Secular group’s billboard aimed at governments’ pre-meeting prayers

More than a year after the Grand Junction City Council adopted a policy it thought would squelch a controversy over prayer at the beginning of its meetings, a national foundation is making it clear its concerns haven’t subsided.

The Freedom From Religion Foundation, based in Madison, Wis., has purchased and put up a billboard on North Avenue west of 29 1/2 Road that reads “Keep Religion OUT of Government,” an expression of dissatisfaction with how council members and Mesa County commissioners pray at the beginning of their meetings. The billboard will be up for at least a month.

The city and county, while refusing to discontinue invocations, have made adjustments to how they pray. Commissioners moved the prayer to before the official start of the meeting. Council members broadened the range of invocators invited to give an address and discouraged people from using the invocation as an opportunity to proselytize.

But Anne Landman, a member of the foundation as well as the group Western Colorado Atheists and Freethinkers, said she believes local governments still cross a First Amendment line.

She called the county’s change “a legal end run” that isn’t “very up-front and honest.”

“It technically makes no difference because technically when commissioners are together it’s a public meeting,” Landman said. “Clearly they still want to make it part of the meeting.”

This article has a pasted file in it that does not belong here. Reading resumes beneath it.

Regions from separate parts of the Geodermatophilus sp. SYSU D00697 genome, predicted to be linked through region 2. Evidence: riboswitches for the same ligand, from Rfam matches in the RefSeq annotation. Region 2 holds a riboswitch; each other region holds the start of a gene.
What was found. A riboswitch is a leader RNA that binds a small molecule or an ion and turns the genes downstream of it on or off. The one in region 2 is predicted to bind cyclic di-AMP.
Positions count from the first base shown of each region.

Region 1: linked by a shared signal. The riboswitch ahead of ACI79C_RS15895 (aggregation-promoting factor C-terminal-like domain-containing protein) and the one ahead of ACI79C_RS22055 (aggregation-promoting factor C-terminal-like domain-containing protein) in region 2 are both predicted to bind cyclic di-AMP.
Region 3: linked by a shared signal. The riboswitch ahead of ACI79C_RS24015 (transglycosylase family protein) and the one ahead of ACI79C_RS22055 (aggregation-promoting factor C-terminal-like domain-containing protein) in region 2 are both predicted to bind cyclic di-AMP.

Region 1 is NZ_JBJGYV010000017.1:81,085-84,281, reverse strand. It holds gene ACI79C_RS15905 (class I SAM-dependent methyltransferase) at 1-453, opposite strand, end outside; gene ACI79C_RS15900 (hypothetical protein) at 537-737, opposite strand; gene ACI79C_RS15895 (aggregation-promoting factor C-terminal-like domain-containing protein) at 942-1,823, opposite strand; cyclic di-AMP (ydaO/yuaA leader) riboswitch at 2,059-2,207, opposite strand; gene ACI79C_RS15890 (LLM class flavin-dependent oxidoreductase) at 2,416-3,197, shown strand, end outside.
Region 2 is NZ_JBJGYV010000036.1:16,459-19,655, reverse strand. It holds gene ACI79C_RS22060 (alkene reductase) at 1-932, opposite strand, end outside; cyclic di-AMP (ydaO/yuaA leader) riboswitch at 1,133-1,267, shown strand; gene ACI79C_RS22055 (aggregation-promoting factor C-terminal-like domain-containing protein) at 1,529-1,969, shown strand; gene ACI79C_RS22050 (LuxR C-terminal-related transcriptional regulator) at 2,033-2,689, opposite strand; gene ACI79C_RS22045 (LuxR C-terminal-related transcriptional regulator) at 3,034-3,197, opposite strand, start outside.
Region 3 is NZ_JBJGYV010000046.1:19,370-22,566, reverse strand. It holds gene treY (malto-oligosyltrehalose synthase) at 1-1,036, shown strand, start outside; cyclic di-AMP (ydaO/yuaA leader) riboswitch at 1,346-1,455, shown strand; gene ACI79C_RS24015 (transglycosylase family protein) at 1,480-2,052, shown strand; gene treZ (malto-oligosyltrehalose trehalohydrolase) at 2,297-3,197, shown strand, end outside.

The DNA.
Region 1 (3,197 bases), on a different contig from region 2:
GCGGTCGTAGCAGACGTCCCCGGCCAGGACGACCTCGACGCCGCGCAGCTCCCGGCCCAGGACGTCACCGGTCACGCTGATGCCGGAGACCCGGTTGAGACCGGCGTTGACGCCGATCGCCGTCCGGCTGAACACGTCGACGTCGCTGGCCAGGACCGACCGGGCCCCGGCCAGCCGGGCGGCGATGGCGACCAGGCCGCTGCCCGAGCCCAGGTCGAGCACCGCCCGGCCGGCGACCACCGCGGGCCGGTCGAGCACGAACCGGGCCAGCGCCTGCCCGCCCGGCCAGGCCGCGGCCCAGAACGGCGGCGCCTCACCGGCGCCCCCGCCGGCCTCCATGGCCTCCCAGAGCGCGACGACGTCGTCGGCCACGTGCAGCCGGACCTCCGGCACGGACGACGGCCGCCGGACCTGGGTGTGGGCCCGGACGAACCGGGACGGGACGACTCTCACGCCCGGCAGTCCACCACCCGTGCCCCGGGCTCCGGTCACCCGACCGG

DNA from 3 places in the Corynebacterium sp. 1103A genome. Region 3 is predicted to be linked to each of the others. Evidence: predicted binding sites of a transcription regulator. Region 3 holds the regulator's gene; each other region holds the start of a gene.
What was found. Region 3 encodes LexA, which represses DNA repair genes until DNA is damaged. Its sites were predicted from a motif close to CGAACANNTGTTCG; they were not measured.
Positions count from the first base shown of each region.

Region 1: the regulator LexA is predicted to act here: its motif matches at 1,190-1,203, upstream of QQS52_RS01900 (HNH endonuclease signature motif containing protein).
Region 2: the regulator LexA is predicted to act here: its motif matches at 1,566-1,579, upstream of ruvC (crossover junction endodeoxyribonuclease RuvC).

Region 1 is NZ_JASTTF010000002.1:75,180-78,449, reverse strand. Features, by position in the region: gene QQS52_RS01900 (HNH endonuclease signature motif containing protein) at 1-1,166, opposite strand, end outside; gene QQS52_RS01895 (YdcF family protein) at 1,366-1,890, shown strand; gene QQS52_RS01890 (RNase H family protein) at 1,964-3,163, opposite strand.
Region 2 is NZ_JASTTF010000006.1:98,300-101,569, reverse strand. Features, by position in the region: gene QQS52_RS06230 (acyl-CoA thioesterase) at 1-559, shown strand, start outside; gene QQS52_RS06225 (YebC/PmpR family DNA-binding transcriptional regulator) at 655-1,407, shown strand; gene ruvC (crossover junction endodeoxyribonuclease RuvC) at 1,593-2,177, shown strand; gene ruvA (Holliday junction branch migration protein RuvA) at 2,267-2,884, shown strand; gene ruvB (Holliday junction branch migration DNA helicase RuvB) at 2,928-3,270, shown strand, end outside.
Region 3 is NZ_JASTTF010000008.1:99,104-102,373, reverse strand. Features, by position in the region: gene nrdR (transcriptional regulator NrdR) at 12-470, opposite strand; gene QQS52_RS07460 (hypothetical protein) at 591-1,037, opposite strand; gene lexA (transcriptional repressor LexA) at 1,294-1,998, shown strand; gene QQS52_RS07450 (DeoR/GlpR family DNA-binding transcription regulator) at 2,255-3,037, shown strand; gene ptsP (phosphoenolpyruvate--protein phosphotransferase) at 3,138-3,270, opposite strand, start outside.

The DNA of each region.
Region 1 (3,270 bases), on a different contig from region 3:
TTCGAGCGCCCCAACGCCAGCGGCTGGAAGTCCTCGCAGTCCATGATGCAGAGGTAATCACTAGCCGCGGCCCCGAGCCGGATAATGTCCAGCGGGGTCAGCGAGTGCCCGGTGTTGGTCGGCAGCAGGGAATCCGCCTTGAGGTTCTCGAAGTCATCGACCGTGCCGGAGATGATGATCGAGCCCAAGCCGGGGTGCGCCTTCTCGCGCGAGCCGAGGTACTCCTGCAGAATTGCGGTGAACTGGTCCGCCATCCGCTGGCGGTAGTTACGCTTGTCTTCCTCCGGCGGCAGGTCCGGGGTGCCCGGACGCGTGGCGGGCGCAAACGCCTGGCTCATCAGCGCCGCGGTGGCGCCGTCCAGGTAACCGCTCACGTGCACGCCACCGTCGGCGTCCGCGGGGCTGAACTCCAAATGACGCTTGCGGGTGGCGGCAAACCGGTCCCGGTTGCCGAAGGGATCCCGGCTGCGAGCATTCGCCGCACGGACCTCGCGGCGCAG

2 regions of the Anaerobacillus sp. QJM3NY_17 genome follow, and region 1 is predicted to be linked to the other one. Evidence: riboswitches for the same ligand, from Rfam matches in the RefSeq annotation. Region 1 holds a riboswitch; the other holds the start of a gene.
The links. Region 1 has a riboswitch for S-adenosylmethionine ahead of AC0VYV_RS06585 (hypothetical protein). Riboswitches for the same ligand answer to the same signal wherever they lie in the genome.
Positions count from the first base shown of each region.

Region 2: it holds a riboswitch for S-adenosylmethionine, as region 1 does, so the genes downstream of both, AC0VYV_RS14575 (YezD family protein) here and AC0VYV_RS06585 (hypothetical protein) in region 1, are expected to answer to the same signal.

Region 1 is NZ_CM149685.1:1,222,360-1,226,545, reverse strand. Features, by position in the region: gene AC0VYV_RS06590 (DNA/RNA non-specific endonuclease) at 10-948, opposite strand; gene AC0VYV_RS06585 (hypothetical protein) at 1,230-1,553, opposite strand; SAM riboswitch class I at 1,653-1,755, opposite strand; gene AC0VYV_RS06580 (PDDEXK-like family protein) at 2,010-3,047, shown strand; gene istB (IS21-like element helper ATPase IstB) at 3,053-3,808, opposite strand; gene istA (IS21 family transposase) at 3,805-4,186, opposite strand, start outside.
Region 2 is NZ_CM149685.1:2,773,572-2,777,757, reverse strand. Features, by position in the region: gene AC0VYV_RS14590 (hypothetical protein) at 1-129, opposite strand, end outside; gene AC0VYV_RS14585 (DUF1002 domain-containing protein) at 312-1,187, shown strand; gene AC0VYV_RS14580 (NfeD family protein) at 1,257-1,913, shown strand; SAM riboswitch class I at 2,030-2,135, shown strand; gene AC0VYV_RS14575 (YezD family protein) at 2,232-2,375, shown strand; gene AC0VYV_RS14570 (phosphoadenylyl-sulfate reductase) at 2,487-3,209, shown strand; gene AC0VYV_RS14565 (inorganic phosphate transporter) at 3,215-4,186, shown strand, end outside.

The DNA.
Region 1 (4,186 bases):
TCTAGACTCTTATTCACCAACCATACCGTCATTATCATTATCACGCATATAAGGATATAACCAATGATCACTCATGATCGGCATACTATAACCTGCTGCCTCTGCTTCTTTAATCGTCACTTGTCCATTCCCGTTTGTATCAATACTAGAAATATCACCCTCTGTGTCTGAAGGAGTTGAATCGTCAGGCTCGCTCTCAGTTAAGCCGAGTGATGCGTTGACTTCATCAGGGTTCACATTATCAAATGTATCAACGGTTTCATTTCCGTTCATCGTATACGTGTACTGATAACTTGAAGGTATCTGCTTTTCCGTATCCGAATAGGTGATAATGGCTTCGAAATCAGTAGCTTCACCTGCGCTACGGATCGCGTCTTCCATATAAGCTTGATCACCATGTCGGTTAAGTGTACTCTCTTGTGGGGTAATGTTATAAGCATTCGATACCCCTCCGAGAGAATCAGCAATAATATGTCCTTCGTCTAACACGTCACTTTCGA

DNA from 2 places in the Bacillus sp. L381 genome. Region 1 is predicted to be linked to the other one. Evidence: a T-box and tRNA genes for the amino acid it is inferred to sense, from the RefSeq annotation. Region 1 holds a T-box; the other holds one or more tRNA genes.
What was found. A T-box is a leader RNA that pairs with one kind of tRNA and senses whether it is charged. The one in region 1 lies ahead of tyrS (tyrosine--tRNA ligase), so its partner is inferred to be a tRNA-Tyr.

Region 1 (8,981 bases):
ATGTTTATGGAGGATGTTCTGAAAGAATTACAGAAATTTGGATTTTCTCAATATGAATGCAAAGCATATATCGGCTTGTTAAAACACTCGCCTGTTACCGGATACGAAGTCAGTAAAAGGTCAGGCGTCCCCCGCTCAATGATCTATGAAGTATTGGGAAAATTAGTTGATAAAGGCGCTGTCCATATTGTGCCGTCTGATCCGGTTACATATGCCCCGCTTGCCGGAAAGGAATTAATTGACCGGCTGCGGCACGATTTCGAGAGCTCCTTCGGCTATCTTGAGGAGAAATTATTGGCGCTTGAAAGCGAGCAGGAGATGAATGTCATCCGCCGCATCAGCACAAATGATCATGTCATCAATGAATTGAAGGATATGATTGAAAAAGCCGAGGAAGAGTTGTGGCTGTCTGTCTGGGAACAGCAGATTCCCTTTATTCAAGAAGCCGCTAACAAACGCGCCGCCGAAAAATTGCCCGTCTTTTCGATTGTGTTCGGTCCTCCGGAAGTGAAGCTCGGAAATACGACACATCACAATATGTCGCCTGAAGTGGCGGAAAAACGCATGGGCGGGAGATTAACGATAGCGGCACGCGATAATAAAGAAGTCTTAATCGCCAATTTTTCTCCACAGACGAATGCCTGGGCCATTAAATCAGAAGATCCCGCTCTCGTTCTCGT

Commissioner Janet Rowland dismissed the concerns of the two organizations, saying, “It’s really just a vocal minority that wants to continue to talk about this.

“There is a long-standing history in our country, from its founding, of prayer before public meetings. It continues today from Washington, D.C., to the statehouse. For it to continue today in our courthouse is fine.”

As for the city, Landman said city officials continue to refuse to instruct invocators not to name a specific deity, which she said would avoid advertising a certain religion. Council members have said they will not try to limit what an invocator says.

Landman claimed that out of the nearly 200 people and organizations who have expressed interest in giving invocations at City Council meetings, all but eight or 10 are Christian-based. She said several Western Colorado Atheists and Freethinkers members have submitted their names to the city as interested invocators but have yet to be selected.

“The statistics are pretty well stacked against diversity,” she said.

Mayor Bruce Hill did not return a phone message Thursday to comment for this story.

Landman said WCAF continues to monitor prayer at city and county meetings. She said she didn’t know whether the organization would send further formal correspondence to either the County Commission or City Council.


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